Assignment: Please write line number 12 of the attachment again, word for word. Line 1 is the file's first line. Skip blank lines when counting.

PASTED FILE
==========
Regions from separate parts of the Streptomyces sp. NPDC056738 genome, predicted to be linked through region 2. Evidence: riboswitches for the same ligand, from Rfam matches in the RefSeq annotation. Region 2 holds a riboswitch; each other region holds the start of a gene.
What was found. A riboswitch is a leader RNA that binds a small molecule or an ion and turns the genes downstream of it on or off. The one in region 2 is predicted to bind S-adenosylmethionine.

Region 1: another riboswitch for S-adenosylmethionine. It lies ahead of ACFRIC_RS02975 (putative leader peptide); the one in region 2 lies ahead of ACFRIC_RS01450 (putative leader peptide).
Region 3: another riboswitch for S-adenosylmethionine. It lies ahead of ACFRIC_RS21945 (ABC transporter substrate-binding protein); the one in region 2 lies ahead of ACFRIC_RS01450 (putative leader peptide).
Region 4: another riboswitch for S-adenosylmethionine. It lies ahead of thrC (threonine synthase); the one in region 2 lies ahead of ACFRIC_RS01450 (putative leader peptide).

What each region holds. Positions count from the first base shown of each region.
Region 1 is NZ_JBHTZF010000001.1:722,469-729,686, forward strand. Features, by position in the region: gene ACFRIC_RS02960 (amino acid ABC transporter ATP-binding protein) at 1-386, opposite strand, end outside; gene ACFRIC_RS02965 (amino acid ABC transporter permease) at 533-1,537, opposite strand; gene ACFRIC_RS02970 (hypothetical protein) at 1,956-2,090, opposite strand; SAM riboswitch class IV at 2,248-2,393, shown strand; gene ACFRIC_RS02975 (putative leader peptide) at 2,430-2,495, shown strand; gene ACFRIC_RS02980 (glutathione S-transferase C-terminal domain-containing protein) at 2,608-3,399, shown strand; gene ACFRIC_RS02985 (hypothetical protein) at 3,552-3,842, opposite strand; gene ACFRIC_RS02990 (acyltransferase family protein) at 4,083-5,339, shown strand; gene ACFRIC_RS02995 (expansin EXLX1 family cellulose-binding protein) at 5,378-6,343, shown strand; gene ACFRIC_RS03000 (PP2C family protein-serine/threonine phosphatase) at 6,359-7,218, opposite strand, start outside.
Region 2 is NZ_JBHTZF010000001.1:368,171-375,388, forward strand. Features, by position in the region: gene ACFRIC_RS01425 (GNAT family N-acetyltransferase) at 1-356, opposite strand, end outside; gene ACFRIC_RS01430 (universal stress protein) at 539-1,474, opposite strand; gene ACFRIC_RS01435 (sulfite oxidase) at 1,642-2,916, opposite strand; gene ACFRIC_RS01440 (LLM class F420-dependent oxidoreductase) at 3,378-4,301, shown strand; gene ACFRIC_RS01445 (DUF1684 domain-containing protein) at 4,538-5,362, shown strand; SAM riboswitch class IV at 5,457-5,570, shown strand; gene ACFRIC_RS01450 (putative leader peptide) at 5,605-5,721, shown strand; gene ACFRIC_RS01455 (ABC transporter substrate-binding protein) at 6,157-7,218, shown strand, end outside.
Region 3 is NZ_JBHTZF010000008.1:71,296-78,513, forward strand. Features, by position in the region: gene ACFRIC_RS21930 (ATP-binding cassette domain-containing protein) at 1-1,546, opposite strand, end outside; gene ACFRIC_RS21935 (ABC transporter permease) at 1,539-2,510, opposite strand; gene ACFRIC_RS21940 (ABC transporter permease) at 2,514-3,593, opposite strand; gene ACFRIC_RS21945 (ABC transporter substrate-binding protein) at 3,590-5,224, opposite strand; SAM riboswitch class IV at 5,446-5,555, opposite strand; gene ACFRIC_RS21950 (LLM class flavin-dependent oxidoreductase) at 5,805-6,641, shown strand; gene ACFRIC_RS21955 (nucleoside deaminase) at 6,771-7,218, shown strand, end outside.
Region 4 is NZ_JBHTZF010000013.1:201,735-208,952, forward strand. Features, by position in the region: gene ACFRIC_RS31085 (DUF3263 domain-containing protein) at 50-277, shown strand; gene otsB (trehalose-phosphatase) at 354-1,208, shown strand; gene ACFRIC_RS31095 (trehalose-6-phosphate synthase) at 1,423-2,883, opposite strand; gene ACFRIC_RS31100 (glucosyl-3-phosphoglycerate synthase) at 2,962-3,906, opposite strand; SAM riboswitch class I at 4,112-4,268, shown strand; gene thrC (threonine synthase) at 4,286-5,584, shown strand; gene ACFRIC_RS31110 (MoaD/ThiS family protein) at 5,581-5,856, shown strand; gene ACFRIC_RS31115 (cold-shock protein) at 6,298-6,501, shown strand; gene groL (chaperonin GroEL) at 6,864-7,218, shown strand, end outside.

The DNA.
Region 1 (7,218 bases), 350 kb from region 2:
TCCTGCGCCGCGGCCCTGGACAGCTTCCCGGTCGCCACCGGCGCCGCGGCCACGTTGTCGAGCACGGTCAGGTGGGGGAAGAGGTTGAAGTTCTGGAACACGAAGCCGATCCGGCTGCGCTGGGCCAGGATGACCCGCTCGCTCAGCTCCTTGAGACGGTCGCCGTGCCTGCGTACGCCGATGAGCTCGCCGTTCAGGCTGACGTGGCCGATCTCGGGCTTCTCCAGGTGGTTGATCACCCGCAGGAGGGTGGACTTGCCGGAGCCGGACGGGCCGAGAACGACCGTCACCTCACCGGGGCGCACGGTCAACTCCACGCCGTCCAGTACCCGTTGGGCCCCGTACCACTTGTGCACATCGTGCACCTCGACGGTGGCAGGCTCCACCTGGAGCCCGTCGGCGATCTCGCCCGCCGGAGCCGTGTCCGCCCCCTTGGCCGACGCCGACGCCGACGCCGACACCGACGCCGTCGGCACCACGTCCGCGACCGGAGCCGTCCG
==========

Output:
Region 1 (7,218 bases), 350 kb from region 2: